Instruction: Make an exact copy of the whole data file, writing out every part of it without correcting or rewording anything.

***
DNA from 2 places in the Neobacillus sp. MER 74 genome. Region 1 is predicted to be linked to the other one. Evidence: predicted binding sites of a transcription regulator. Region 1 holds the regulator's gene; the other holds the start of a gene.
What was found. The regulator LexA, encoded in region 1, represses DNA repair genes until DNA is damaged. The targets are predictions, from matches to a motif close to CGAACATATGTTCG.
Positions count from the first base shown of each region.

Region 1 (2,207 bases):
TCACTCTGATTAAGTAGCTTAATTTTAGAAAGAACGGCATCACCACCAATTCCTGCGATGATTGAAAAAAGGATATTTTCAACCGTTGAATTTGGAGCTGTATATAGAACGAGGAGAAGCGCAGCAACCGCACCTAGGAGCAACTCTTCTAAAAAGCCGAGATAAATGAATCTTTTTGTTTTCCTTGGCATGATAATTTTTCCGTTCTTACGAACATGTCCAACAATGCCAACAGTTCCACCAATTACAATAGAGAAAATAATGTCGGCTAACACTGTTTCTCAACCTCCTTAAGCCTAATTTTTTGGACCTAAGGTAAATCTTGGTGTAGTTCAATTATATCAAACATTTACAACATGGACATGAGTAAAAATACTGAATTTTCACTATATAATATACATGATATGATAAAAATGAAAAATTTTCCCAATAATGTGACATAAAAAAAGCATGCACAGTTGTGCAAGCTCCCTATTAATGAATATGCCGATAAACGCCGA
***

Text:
DNA from 2 places in the Neobacillus sp. MER 74 genome. Region 1 is predicted to be linked to the other one. Evidence: predicted binding sites of a transcription regulator. Region 1 holds the regulator's gene; the other holds the start of a gene.
What was found. The regulator LexA, encoded in region 1, represses DNA repair genes until DNA is damaged. The targets are predictions, from matches to a motif close to CGAACATATGTTCG.
Positions count from the first base shown of each region.

Region 1 (2,207 bases):
TCACTCTGATTAAGTAGCTTAATTTTAGAAAGAACGGCATCACCACCAATTCCTGCGATGATTGAAAAAAGGATATTTTCAACCGTTGAATTTGGAGCTGTATATAGAACGAGGAGAAGCGCAGCAACCGCACCTAGGAGCAACTCTTCTAAAAAGCCGAGATAAATGAATCTTTTTGTTTTCCTTGGCATGATAATTTTTCCGTTCTTACGAACATGTCCAACAATGCCAACAGTTCCACCAATTACAATAGAGAAAATAATGTCGGCTAACACTGTTTCTCAACCTCCTTAAGCCTAATTTTTTGGACCTAAGGTAAATCTTGGTGTAGTTCAATTATATCAAACATTTACAACATGGACATGAGTAAAAATACTGAATTTTCACTATATAATATACATGATATGATAAAAATGAAAAATTTTCCCAATAATGTGACATAAAAAAAGCATGCACAGTTGTGCAAGCTCCCTATTAATGAATATGCCGATAAACGCCGA